Censoring-robust estimation in observational survival studies: Assessing the relative effectiveness of vascular access type on patency among end-stage renal disease patients

Censoring-robust estimation in observational survival studies: Assessing the relative... The proportional hazards model is commonly used in observational studies to estimate and test a predefined measure of association between a variable of interest and the time to some event T. For example, it has been used to investigate the effect of vascular access type in patency among end-stage renal disease patients (Gibson et al., J Vasc Surg 34:694–700, 2001). The measure of association comes in the form of an adjusted hazard ratio as additional covariates are often included in the model to adjust for potential confounding. Despite its flexibility, the model comes with a rather strong assumption that is often not met in practice: a time-invariant effect of the covariates on the hazard function for T. When the proportional hazards assumption is violated, it is well known in the literature that the maximum partial likelihood estimator is consistent for a parameter that is dependent on the observed censoring distribution, leading to a quantity that is difficult to interpret and replicate as censoring is usually not of scientific concern and generally varies from study to study. Solutions have been proposed to remove the censoring dependence in the two-sample setting, but none has addressed the setting of multiple, possibly continuous, covariates. We propose a survival tree approach that identifies group-specific censoring based on adjustment covariates in the primary survival model that fits naturally into the theory developed for the two-sample case. With this methodology, we propose to draw inference on a predefined marginal adjusted hazard ratio that is valid and independent of censoring regardless of whether model assumptions hold. http://www.deepdyve.com/assets/images/DeepDyve-Logo-lg.png Statistics in Biosciences Springer Journals

Censoring-robust estimation in observational survival studies: Assessing the relative effectiveness of vascular access type on patency among end-stage renal disease patients

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Publisher
Springer US
Copyright
Copyright © 2016 by International Chinese Statistical Association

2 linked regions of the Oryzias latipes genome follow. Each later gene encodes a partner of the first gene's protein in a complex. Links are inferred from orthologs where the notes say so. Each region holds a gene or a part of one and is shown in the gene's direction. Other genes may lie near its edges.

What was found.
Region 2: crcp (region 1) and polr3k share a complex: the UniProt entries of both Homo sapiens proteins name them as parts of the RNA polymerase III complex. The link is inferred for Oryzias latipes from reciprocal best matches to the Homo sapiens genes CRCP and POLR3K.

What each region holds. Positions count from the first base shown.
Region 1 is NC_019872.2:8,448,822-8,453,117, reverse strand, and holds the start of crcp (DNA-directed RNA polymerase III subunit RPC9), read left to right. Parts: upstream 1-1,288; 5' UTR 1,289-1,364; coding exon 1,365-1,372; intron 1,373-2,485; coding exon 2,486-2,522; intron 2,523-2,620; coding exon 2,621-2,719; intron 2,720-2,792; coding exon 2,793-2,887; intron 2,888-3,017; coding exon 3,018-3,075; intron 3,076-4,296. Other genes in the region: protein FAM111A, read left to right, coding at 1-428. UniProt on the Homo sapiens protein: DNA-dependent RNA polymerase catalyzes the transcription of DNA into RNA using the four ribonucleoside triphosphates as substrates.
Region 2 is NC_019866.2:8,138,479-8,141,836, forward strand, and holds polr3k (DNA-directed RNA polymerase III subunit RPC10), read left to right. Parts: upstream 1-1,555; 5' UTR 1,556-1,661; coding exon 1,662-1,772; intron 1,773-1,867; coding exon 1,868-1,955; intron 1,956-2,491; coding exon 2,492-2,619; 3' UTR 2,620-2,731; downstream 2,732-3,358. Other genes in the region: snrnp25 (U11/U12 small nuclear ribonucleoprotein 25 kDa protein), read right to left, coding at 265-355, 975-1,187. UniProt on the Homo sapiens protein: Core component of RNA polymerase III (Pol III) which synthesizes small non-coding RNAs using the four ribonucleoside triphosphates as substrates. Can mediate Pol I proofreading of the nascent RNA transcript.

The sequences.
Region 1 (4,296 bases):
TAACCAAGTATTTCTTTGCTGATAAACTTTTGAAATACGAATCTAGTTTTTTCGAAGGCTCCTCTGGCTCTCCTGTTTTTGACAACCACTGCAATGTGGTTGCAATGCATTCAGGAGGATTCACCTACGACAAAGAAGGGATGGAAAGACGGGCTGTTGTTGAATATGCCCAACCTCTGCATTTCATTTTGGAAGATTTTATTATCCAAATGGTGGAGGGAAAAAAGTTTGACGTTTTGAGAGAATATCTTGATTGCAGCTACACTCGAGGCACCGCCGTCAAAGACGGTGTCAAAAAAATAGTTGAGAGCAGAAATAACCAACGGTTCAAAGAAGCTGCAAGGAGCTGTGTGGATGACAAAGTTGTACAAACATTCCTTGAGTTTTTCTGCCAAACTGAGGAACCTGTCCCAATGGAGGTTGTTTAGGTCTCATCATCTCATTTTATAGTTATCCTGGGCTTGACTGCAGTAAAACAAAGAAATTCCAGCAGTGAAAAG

Subject
Statistics; Statistics for Life Sciences, Medicine, Health Sciences; Biostatistics; Theoretical Ecology/Statistics
ISSN
1867-1764
eISSN
1867-1772
D.O.I.
10.1007/s12561-016-9162-z
Publisher site
See Article on Publisher Site

Abstract

The proportional hazards model is commonly used in observational studies to estimate and test a predefined measure of association between a variable of interest and the time to some event T. For example, it has been used to investigate the effect of vascular access type in patency among end-stage renal disease patients (Gibson et al., J Vasc Surg 34:694–700, 2001). The measure of association comes in the form of an adjusted hazard ratio as additional covariates are often included in the model to adjust for potential confounding. Despite its flexibility, the model comes with a rather strong assumption that is often not met in practice: a time-invariant effect of the covariates on the hazard function for T. When the proportional hazards assumption is violated, it is well known in the literature that the maximum partial likelihood estimator is consistent for a parameter that is dependent on the observed censoring distribution, leading to a quantity that is difficult to interpret and replicate as censoring is usually not of scientific concern and generally varies from study to study. Solutions have been proposed to remove the censoring dependence in the two-sample setting, but none has addressed the setting of multiple, possibly continuous, covariates. We propose a survival tree approach that identifies group-specific censoring based on adjustment covariates in the primary survival model that fits naturally into the theory developed for the two-sample case. With this methodology, we propose to draw inference on a predefined marginal adjusted hazard ratio that is valid and independent of censoring regardless of whether model assumptions hold.

Journal

Statistics in BiosciencesSpringer Journals

Published: Aug 18, 2016

References

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